Antarctica Service Medal
Antarctica Service Medal (ASM) was established by the United States Congress on July 7, 1960 under Public Law. Statute 600 of the 86th Congress.
- Byrd Antarctic Expedition Medal
- Second Byrd Antarctic Expedition Medal
- United States Antarctic Expedition Medal
following the creation of the Antarctica Service Medal. The service ribbon is 1 3⁄8 inches wide and consists of a 3⁄16-inch black stripe on each edge and graded from a white stripe in the center to a pale blue, light blue, greenish blue, and medium blue. The outer bands of black and dark blue represent five months of Antarctic darkness; the center portion, by its size and colors – grading from medium blue through light blue and pale blue to white. Hence it symbolizes seven months of solar illumination, and also the aurora australis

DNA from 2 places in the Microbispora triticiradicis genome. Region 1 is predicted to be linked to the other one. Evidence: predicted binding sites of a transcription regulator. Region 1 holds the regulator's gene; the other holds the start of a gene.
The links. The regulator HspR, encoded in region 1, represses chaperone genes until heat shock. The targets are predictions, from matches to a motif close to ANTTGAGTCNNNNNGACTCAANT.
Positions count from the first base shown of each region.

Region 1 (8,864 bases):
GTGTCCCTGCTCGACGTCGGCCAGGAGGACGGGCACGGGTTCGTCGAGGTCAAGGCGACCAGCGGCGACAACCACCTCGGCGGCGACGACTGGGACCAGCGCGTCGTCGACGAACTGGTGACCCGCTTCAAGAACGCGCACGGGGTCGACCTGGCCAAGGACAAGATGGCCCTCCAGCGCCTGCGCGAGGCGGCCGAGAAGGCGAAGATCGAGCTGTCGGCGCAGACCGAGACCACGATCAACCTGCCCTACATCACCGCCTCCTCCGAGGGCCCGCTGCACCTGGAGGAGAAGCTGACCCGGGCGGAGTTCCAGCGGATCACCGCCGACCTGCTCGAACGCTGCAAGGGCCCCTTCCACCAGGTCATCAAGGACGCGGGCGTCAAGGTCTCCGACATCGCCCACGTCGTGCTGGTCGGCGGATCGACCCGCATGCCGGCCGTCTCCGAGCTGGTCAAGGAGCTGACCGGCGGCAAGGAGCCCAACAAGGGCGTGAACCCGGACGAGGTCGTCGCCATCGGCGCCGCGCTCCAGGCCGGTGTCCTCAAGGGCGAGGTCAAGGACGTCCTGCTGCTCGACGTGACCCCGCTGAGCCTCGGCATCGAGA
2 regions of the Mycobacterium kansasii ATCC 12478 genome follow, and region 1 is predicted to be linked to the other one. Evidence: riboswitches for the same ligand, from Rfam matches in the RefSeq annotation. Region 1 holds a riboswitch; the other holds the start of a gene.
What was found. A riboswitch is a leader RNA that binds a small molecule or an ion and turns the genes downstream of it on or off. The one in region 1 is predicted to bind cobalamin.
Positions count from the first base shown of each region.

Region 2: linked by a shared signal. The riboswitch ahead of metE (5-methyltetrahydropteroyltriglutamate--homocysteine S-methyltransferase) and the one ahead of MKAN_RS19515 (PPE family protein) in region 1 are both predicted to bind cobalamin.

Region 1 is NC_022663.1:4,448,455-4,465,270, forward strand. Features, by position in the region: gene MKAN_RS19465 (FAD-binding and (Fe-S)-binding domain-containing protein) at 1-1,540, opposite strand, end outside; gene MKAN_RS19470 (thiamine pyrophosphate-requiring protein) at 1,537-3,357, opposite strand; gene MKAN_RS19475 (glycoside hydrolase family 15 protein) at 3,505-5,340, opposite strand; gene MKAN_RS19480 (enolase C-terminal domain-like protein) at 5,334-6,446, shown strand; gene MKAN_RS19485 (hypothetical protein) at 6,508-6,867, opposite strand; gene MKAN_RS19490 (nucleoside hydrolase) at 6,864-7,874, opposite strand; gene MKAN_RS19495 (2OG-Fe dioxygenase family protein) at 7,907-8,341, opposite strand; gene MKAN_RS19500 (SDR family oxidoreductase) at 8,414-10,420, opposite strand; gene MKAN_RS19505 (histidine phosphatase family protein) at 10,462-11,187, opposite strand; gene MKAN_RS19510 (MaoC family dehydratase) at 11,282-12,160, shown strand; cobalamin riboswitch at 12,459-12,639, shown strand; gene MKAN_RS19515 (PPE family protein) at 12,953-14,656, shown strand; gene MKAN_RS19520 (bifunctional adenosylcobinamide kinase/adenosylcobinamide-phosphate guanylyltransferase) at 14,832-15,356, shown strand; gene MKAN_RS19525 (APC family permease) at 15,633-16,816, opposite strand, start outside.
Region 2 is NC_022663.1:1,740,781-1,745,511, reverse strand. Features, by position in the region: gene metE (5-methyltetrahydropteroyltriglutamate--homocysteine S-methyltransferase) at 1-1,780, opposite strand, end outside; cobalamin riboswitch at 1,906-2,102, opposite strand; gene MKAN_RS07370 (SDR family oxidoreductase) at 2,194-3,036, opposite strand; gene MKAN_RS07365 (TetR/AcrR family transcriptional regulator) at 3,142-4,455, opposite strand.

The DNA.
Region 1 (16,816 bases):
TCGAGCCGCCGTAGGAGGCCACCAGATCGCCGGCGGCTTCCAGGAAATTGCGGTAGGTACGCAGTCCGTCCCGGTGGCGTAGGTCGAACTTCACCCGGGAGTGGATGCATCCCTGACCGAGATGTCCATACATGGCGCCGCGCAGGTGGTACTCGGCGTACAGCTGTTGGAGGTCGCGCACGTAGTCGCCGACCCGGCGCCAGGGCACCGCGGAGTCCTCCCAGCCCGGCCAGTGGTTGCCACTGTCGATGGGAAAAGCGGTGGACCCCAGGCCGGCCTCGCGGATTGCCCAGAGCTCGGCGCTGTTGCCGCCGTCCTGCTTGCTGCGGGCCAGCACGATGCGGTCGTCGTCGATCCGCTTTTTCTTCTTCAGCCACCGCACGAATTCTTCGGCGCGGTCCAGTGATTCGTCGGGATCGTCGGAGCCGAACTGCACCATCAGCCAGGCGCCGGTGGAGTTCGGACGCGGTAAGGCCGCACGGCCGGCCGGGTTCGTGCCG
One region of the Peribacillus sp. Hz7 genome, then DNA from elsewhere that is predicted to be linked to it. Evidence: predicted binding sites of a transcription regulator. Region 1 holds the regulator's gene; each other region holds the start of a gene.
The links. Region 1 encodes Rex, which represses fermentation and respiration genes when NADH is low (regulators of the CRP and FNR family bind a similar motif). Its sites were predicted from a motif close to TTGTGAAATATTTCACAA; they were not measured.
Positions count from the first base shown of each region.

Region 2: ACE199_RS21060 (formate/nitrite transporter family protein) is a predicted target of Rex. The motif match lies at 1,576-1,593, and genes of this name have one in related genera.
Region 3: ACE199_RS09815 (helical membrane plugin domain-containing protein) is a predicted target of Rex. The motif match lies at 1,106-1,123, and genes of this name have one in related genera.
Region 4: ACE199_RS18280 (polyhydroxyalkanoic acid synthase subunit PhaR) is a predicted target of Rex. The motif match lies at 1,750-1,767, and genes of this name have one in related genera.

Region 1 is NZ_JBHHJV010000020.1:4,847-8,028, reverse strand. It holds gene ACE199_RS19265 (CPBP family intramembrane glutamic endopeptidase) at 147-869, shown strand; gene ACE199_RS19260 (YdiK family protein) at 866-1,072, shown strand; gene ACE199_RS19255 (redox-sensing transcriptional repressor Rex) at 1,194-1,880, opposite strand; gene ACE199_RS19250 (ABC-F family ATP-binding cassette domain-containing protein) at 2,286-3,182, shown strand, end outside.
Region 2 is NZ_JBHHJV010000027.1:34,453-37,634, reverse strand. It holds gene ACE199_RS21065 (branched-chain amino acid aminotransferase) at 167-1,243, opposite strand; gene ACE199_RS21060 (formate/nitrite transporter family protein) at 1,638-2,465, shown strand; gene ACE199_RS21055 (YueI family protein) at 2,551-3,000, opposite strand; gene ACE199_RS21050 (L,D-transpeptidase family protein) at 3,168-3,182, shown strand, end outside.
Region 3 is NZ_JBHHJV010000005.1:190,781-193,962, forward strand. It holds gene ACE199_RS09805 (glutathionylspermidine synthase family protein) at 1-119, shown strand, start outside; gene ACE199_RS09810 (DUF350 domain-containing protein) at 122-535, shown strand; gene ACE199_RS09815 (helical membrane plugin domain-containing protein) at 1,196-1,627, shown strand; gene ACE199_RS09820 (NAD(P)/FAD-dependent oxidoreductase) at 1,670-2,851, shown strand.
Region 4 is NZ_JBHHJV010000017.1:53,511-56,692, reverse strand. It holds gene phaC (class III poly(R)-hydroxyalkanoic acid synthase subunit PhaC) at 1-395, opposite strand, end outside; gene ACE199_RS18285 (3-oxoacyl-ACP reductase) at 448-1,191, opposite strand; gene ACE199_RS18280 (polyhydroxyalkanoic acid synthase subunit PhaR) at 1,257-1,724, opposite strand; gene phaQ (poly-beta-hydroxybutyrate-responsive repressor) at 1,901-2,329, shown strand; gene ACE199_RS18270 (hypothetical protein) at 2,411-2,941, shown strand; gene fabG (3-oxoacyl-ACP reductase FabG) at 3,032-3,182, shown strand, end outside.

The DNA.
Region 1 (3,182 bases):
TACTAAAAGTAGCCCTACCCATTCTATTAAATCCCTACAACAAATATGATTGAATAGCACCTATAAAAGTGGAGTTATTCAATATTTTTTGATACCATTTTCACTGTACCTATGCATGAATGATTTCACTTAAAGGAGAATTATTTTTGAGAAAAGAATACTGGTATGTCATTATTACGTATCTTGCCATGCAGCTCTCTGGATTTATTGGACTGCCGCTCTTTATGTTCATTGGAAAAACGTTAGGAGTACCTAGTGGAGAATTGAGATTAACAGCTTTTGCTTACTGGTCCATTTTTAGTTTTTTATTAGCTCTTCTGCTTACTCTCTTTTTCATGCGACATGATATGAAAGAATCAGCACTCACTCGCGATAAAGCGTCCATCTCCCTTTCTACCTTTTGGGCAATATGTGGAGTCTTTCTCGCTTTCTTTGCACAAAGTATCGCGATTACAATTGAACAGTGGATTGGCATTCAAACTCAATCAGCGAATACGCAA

To qualify for the Antarctica Service Medal, personnel must train or serve between fifteen and thirty days stationed on the Antarctic continent. Defined as south of 60 degrees latitude. Flight crews performing transport missions to Antarctica qualify for one day of service for each flight mission performed within a 24-hour time period. Civilians who work in a research facility or on a research vessel are also eligible to receive the Antarctica Service Medal through the National Science Foundation, provided that they also remain south of 60 degrees latitude for a cumulative period of 10 days, or 30 days if prior to October 10, 2008.
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